Richard Cizik, President, The New Evangelicals, Fellow, The Open Society Institute
"Patience With God gives us voice, it validates our experiences, it starts a conversation-one that has been needed for a long, long time."
Patricia Fernández-Kelly, Princeton University
"A meditation on the follies of religious and atheist fundamentalism... [Schaeffer's] criticisms, buttressed by quoting his targets' own words, are on target."
"Schaeffer adopts a feisty tone in this essay about evangelical Christianity and aggressive atheism. He explains why he has become an Orthodox Christian."
"[Schaeffer] suffers no one who advocates a devotion so rigid as to exclude any but the staunchest. He names names but is an equal opportunity assailant, laying into fundamentalist atheists and religious zealots alike...Make no mistake, Schaeffer is not proselytizing. He knows, or at least hopes, that with this book he is singing to the choir of millions fed up with or unable to commit to full-blown atheism or stiff-necked religion of any kind."
"Schaeffer condemns the closed-minded intolerance of the Evangelical Christianity in which he was raised. This is something Frank does well, both as a storyteller and as a writer of non-fiction...This is religion that is more comfortable saying what it does not know than what it does know; this is a faith of humble, loving compassion that sustains the father who sends his son off to war, and that inspires even the hardest heart to give thanks for the beauty of a new day. It is faith for people who don't always know all the answers and who are tired of pretending they do. In short, this is my kind of religion, and I'm happy it's so well represented by as skilled and as admirable a writer as Frank Schaeffer."
Sacramento Book Review
"A thoughtful and compelling guide for maneuvering between the twin poles of fundamentalist religion and atheism. It is a moderate approach that many people will find fits their actions and beliefs."
"Even readers who struggle with their faith can find help from a new book, Patience With God."
"Schaeffer goes well beyond the typical pat answers of specious Christians who allude to Christianity as a 'relationship, not a religion' and deconstructs the eager certainty, venomous literalism, and widespread insincerity that taints and has since formed the mould for the modern evangelical and fundamentalist movements. Not content to merely strike at one side of the aisle, Schaeffer also volleys a fair-sized wad of equitable critique at many of the so-called New Atheists...This book is a war on the evil concept of certainty itself...Patience With God is part 'sermon' and part memoir...It is, indeed, a refreshing book and incredibly easy to read. While many atheists and religious people alike will feel targeted by Schaeffer, his is an even-handed approach that does well to strip away the childish shell of fighting over who's 'right' when the question can't be answered."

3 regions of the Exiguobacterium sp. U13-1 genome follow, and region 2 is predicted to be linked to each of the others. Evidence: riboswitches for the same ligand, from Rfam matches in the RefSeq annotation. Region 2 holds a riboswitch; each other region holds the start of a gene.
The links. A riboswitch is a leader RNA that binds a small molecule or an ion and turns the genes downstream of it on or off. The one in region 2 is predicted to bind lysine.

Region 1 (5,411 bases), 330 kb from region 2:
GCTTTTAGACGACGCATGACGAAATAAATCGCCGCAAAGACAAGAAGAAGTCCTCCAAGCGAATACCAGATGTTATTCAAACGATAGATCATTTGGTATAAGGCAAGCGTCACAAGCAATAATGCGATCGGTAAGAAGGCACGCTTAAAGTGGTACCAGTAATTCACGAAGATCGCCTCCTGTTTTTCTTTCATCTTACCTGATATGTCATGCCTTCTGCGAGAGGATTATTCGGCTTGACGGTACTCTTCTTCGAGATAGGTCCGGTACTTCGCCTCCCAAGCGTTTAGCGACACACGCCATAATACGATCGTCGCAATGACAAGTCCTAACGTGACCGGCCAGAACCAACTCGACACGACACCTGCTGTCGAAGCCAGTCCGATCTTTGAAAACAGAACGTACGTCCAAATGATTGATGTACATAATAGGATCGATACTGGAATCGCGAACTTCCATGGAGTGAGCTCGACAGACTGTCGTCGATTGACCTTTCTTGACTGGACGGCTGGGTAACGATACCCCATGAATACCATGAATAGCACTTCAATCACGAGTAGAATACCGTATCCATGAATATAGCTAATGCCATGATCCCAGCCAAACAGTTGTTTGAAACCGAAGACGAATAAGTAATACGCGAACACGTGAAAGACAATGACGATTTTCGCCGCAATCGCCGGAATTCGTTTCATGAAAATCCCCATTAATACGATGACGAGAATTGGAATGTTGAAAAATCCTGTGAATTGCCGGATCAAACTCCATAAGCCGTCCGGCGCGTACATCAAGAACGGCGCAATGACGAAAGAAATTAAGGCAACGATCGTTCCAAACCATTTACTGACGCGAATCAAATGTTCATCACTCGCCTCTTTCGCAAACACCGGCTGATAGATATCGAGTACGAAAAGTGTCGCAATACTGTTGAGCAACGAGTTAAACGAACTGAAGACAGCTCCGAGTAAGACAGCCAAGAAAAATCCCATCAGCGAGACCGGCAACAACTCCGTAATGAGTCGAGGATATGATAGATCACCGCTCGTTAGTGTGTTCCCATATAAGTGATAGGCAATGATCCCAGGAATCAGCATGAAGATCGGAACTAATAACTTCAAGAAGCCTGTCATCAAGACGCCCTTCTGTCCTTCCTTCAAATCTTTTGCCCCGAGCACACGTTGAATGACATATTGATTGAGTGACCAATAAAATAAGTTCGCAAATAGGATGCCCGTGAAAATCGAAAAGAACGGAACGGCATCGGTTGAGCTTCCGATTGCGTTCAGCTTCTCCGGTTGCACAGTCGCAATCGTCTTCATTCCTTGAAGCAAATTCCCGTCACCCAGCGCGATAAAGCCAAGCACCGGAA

"Schaefer tackles a lot of significant theological and philosophical issues...In short, he considers why we humans have such a great need for faith and such divergent views on what faith means...The real strength of Schaeffer's perspective, however, is not that he recognizes that there is uncertainty in faith but that he acknowledges that there is uncertainty in not having faith, too."
"Schaeffer turns his eagle-eyed gaze from his religious past and focuses on the New Atheists—Dawkins, Hitchens, Harris & Dennett...Put[s] a couple of sharp, stinging whacks across the backsides of some of today's popular Christian leaders and their fear-based teachings that produce hate, hypocrisy and intolerance...Frank Schaeffer is a thoughtful and talented writer and I'm glad that he continues to share his journey with us."
Starred Review, Library Journal
"Offers a hopeful vision for genuine faith in a messy, mysterious, and unexplainable world full of contradictions and paradoxes. The book effectively serves as an opening of dialog among those searching for something to hold onto, the devout but doubting members of the 'Church of Hopeful Uncertainty'...His is a humble and beautiful narrative that interweaves elements of memoir, popular theology, inspiration, and meditation. The end result is a deep and rich reflection on authentic faith in the contemporary world that focuses on how to live rather than on what to believe or not believe...Highly recommended for all general readers of religion, both believers and nonbelievers, who hunger for faith and meaning but are repelled by the polarizing exclusivity of new atheists and religious fundamentalists."